Recently, I moved the senior leadership of the Marine Corps into the Pentagon. For the first time in history, the commandant of the Marine Corps, his assistant and his leading staff operate in the Pentagon. Gen. Chuck Krulak's office is next to mine, just as is the CNO's [chief of naval operations], Adm. Mike Boorda. We'll be a more cohesive team and be more cost-effective as well.

These examples should tell you that there has, in fact, been a paradigm shift in the way we conduct business. We are more efficient, more innovative and more productive. Our operational strategy is aggressive and forward-looking, and the department has matched tactics with technology and equipment. These are win-win improvements. But the big winner in this dynamic approach to developing, building, buying and deploying our forces is the American taxpayer. That's a vision for the future America can take to the bank.

Frankly, this is what good government is all about. Products stamped with "Made by DoD" should have the reputation of being the best around. I really dislike the phrase "good enough for government work." That was yesterday and a standard that should have never been acceptable. I want the stamp "Made by the Navy Department" to be the positive standard to meet -- and we're going to get there.

It's been my goal for the Navy Department to be a leader in Vice President [Al] Gore's reinvention of government efforts, and I'm pleased with many of the initiatives that we've developed. The department is definitely more efficient, and I point with pride to the fact that in 1994 the Naval Air Systems Command won the Presidential Quality Award -- the highest award the president offers to recognize excellence in government.

Nowhere is our mission of reinventing government more essential than in our focus on the me and women who run our Navy-Marine Corps team. So here's my last point, but my No. 1 priority -- our people.

We have the best people serving in the Navy and Marine Corps that we've ever had. I served on active duty in the 1960s and early '70s. We had good sailors on our submarines then, but they are so much better today. They're better educated, higher quality people who are more interested in community service and being good citizens than those when I was a young naval officer.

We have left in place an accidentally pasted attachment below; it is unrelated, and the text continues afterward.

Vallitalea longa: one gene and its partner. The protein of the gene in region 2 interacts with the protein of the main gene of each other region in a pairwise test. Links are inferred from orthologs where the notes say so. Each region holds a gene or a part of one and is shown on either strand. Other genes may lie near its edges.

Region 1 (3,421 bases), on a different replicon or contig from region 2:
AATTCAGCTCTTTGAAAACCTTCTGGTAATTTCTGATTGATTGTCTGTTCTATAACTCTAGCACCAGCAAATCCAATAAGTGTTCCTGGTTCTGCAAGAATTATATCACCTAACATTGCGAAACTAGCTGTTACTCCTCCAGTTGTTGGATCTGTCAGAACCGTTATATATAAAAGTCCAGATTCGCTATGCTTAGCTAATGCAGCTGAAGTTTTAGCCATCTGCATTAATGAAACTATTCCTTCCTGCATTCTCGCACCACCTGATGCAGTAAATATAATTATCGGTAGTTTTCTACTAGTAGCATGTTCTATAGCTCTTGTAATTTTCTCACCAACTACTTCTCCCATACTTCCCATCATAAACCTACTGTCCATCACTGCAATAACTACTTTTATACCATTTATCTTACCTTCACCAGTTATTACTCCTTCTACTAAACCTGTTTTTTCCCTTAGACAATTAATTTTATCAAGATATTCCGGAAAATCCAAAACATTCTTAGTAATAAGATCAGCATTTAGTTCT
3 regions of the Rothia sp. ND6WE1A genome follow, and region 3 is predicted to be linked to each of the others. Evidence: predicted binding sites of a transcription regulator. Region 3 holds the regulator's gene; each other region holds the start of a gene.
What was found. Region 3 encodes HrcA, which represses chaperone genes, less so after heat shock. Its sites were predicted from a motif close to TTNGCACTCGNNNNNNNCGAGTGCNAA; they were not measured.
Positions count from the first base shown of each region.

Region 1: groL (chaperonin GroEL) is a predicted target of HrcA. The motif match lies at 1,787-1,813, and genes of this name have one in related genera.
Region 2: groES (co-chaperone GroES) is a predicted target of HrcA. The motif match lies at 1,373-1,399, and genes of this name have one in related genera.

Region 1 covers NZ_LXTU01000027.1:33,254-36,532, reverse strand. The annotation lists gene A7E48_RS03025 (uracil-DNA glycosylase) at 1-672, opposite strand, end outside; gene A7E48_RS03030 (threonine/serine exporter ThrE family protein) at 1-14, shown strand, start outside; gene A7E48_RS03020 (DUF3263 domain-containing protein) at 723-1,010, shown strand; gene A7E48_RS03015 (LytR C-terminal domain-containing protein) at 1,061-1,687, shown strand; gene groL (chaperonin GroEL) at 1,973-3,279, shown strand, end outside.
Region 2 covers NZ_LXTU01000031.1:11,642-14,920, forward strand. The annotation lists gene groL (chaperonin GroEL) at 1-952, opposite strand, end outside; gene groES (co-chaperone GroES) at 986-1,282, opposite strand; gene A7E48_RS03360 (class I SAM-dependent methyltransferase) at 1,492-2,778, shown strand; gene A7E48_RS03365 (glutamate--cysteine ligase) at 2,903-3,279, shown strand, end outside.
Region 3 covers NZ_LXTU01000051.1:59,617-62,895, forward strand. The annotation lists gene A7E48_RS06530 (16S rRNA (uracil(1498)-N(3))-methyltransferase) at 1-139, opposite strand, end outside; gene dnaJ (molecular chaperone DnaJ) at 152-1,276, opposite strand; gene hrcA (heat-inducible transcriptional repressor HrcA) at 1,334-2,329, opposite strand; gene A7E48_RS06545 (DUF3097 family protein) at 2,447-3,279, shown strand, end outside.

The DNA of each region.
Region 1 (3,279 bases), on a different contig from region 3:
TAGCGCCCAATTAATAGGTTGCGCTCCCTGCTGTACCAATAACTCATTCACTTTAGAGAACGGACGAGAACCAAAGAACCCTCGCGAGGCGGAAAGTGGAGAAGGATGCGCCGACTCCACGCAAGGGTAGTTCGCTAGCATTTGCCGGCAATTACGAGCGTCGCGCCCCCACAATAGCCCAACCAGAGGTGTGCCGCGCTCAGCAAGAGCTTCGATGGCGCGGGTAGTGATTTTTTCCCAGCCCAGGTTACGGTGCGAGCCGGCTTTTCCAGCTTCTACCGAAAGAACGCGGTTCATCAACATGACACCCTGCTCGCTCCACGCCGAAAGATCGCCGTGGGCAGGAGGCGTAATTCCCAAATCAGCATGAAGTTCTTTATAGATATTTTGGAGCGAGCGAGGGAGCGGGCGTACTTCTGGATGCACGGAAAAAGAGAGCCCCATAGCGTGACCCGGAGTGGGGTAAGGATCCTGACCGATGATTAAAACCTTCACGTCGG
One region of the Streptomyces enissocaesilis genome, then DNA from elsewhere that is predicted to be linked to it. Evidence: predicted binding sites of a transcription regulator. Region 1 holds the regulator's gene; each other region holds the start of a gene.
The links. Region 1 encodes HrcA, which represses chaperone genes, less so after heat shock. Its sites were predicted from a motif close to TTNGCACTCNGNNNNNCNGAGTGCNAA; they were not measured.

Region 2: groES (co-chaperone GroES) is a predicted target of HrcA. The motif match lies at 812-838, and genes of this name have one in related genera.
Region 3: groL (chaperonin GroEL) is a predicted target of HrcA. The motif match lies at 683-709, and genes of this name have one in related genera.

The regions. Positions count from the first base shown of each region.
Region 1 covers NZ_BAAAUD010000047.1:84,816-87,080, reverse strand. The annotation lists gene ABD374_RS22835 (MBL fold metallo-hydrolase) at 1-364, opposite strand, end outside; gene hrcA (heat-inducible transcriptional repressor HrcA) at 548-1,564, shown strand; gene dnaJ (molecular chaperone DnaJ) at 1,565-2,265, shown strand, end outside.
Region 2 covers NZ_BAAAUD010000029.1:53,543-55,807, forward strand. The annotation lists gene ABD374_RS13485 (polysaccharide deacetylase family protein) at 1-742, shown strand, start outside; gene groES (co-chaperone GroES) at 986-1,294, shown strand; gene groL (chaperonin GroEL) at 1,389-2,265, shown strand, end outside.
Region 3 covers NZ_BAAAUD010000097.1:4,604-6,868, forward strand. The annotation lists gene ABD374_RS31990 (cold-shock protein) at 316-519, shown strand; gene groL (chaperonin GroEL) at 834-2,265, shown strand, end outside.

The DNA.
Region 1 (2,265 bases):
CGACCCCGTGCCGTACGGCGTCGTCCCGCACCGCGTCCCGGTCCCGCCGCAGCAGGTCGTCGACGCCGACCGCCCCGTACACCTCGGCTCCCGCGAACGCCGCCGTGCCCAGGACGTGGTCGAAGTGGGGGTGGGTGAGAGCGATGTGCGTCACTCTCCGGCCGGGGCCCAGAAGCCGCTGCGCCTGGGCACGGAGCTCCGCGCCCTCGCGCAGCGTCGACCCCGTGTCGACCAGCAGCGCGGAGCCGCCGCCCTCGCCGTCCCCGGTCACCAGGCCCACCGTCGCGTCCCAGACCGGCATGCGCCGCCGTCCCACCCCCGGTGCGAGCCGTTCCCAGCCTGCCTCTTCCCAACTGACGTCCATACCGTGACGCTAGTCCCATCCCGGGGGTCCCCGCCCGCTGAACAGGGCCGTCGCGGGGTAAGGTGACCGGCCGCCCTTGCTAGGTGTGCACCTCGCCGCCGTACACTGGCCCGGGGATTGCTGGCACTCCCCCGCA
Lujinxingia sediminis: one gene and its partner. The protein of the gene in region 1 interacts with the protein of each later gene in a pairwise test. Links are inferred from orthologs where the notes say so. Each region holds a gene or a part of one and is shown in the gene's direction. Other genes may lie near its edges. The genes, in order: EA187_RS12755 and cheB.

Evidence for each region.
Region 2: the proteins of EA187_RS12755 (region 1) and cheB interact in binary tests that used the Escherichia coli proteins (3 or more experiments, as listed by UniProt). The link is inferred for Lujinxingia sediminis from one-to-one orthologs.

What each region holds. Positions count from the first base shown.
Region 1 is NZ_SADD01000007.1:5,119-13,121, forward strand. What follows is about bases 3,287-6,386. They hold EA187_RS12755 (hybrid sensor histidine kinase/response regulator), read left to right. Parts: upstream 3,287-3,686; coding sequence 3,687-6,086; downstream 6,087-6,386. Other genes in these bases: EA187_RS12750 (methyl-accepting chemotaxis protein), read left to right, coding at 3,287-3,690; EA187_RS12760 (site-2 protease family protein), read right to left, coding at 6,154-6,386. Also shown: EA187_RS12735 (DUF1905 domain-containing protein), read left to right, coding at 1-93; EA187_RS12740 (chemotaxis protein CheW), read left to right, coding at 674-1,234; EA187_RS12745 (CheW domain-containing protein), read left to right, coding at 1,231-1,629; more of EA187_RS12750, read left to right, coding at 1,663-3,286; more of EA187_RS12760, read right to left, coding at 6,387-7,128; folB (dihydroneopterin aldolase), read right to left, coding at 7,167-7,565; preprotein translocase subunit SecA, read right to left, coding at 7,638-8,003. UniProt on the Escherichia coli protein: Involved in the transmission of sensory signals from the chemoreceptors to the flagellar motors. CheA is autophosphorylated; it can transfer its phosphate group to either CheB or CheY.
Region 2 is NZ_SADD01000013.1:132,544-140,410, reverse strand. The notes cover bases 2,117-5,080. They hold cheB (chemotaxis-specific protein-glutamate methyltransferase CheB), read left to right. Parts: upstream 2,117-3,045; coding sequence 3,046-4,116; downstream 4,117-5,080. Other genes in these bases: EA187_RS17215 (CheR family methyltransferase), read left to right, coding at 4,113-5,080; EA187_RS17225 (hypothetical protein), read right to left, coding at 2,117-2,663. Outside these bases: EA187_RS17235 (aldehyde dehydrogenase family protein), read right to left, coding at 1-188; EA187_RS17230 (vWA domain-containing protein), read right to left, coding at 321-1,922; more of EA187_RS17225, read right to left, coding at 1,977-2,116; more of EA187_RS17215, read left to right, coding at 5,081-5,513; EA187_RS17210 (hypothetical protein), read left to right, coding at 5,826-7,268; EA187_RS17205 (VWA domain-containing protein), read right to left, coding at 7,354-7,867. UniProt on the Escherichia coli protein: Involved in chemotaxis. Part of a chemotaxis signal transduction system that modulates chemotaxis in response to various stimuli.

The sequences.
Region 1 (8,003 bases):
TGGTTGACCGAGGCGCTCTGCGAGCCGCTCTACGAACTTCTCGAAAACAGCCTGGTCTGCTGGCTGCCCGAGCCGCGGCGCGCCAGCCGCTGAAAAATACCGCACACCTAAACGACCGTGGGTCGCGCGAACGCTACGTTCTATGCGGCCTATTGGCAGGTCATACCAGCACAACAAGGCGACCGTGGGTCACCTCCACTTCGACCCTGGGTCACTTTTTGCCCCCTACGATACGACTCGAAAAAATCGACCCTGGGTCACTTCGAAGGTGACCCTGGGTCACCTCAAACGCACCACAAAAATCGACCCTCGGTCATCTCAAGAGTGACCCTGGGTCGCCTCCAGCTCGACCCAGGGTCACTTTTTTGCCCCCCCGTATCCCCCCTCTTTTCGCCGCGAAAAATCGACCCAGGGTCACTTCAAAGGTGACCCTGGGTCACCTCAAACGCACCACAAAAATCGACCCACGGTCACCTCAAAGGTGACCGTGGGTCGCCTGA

Thirty years ago, just over 50 percent of our sailors and Marines had high school diplomas. Today, that number is over 95 percent. Their test scores are higher, they're smarter, they're better. Just last week I was in the Mediterranean visiting with men and women deployed with our ships and squadrons there. Their morale is high, they know their mission, and they're proud of what they are doing. These are tremendous men and women doing a very important job.

Don't take my word for it. I'd like to invite you to spend a day with our Navy [on] one of our aircraft carriers or other ships to see our people and how they got the job done. Or spend a day with our Marines in the field at [Marine Corps Base] Quantico [Va.] or Camp Lejeune [N.C.]. I encourage you to come see for yourself the quality people we have.

I mentioned early on that the Department of the Navy team is a warfighting organization. We prove that every day in the ways and places I've already described, and I'm very proud of our accomplishments. That said, however, on this Valentine's Day, you shouldn't believe that I think everything is hearts and roses in the Department of the Navy.

The simple and often overwhelming fact is that we are also an organization of tremendous cultural and social responsibilities. America is in an era of peace, however uneasy, and the nonwarfighting aspects of the Navy Department naturally have assumed a much more visible role. This in the area where we've been in the public eye, and for good reason. We've made some mistakes. And we'll make more.

The process of change produces a range of side effects, some desirable, others less so. By its nature, the process is imperfect. My expectation is that this change caused by moving forward will create friction, throwing off sparks and introducing heat and light to some of the dark corners of the organization. A few of these sparks have attracted a great deal of attention. They've been reported on, reviewed and discussed in the public forum. I will tell you that this is a good thing.

Just like in the rest of our great democracy, open discussion of a Navy problem brings fresh ideas and creates fertile ground for chance and improvement. It hurts me -- it hurts the entire team -- when even one individual fails to meet our demanding standards of conduct. Yet the process of review that results from our shortcomings leads to organizational introspection and corrective action.

There is certainly a price for identifying problems --embarrassment, wounded egos and self-doubt, among others -- but that's the nature of change! And the more open the forum, the better environment for organizational and public feedback. The steady give and take is the critical element in maintaining public confidence in our institution.